Based on the pattern of global increasing temperatures due to climate change and saturated soils, the possibility of experiencing more floods within the country is quite likely. Therefore, members of the public especially those living in flood prone areas, and relevant authorities should be prepared.
This was the summary a general prognosis of what could happen in the rest of the year, by a climatologist, Professor Theophilus Odekunle of the Department of Geography, Obafemi Awolowo University, Ile Ife.
He said, “Generally, in the Southwest, we have double peaks. In the remaining part of the country we have single peak, because in those areas the August break does not manifest clearly. It manifests clearly only in Southwestern Nigeria. The first peak is around June/July.”
He said, “There can be a definite analysis that will take in certain parameters for us to make prognosis into the future,” but added that, “we can talk about general prognosis.”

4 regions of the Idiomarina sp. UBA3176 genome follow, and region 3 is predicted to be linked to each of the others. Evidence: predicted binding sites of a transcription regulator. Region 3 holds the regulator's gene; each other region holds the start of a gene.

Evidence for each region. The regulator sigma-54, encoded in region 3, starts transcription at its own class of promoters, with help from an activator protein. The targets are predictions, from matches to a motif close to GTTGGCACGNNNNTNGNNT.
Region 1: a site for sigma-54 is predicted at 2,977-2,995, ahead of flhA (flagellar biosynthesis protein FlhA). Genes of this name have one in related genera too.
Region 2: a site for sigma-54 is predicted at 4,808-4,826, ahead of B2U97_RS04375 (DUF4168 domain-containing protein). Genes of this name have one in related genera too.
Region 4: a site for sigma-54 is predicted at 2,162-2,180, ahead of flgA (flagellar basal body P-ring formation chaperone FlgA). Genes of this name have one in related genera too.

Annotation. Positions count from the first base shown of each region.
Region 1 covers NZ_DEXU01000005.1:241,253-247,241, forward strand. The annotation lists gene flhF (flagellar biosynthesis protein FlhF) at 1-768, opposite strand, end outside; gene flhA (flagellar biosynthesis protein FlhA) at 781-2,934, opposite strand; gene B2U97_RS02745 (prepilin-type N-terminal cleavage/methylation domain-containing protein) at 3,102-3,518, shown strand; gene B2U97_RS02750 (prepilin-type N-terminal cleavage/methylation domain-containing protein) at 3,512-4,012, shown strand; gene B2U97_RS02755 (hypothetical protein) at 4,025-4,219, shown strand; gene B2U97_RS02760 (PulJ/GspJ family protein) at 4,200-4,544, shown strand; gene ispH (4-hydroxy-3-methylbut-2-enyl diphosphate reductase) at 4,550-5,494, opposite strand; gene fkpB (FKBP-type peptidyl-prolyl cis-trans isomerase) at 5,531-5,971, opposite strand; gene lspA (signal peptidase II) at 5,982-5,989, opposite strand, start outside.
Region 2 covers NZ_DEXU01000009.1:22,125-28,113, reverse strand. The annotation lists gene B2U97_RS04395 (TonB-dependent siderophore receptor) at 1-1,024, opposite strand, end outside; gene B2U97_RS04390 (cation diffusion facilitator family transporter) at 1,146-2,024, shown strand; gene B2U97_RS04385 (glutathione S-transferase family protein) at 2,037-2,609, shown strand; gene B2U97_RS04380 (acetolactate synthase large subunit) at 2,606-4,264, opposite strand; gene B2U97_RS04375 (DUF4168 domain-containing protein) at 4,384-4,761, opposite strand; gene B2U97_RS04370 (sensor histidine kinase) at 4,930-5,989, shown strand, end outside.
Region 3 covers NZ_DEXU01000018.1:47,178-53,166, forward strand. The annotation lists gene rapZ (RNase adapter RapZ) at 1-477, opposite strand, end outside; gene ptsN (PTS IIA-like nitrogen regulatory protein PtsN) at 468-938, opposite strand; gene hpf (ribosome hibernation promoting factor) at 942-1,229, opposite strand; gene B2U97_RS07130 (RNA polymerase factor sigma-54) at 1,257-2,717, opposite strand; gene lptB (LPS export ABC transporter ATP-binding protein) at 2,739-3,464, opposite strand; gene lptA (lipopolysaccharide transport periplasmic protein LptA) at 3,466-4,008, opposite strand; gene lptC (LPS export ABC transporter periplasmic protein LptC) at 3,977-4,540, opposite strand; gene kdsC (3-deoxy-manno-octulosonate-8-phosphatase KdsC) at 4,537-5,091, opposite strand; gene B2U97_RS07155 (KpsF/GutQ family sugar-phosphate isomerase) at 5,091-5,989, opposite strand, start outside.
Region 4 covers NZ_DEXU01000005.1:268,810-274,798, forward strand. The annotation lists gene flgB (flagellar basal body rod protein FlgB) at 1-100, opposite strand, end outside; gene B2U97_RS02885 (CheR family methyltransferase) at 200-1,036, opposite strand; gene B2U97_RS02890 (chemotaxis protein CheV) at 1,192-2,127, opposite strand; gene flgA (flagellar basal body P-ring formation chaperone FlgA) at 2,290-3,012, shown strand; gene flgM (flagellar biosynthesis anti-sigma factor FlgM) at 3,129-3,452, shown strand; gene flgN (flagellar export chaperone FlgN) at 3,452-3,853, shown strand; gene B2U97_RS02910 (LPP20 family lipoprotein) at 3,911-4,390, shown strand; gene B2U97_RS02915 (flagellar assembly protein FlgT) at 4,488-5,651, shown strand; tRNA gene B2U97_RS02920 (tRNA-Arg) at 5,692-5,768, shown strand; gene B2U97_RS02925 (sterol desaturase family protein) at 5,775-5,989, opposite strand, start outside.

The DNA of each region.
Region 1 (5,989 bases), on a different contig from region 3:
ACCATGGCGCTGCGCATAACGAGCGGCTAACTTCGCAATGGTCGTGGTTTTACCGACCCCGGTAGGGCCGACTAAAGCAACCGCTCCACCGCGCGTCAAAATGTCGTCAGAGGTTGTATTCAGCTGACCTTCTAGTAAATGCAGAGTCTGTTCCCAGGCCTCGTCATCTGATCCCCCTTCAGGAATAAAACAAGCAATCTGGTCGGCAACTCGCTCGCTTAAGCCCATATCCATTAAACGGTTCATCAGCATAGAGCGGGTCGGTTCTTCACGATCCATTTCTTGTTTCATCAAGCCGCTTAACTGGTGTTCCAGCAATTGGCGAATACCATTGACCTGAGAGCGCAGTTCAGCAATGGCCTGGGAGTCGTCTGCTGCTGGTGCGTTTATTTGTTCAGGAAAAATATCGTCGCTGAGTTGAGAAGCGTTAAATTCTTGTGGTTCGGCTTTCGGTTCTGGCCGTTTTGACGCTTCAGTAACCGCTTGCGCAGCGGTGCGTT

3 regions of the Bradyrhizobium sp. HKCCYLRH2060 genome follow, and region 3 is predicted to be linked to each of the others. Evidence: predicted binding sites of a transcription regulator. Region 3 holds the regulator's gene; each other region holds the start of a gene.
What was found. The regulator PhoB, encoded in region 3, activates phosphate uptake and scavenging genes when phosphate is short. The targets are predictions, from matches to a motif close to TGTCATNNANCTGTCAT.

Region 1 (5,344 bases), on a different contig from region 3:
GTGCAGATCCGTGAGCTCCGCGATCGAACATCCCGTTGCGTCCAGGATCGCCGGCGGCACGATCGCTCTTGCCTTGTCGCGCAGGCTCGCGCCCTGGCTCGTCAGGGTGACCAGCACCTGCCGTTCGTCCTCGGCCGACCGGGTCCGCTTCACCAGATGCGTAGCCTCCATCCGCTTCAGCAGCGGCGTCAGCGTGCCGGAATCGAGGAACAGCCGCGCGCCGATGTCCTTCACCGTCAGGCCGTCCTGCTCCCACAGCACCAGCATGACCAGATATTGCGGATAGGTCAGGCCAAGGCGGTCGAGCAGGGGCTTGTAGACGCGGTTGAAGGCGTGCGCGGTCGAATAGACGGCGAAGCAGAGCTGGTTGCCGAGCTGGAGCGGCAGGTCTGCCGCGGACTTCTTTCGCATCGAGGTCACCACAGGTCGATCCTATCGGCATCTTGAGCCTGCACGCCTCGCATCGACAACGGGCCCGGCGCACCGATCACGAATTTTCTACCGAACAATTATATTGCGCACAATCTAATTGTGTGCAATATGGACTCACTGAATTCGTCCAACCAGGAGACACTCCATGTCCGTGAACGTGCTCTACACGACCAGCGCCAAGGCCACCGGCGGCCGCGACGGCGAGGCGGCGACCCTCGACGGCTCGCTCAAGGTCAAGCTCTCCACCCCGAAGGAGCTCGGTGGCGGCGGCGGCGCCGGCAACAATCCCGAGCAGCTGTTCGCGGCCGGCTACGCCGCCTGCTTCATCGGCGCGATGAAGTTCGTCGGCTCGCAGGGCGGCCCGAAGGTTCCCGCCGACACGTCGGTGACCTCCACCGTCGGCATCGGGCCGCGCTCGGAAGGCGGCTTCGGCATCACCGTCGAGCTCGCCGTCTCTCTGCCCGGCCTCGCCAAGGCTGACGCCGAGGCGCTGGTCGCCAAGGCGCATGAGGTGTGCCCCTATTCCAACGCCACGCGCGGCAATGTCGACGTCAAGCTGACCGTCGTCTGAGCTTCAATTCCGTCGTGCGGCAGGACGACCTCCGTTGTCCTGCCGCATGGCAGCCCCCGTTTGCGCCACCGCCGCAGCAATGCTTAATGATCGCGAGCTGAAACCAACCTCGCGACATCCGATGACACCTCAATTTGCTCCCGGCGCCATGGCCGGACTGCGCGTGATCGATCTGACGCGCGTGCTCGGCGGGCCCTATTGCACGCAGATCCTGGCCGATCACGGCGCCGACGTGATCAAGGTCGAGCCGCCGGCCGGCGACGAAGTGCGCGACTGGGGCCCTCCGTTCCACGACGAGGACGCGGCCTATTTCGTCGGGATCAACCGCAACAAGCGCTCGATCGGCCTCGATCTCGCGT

“Scientifically, in the era of increasing global temperature, we expect the hydrological cycle to be intensified. There is rapid aspiration, rapid condensation, and huge precipitation. With a hydrological cycle that is intensified, this will result in torrential downpour.”
Speaking further he explained that in an area that has already experienced peak rainfall, “the soil is already wet. So, every place water can percolate into is already saturated. Therefore, if you have rainfall similar to what happened in the first peak, it can also lead to flood. This is simply because the soil is not dry as before. Even in areas where the rains have not generated flood before in the peak periods of June/July, if there is rain of similar magnitude, the result can be floods.”
Professor Odekunle added, “Don’t forget also that the rainfall of the second season is dominated by squalls. Almost all squalls are accompanied by fast moving winds and thunder and lightning. They come from the east and move westward.”
He said these rains were heavy and flooding could thereby result.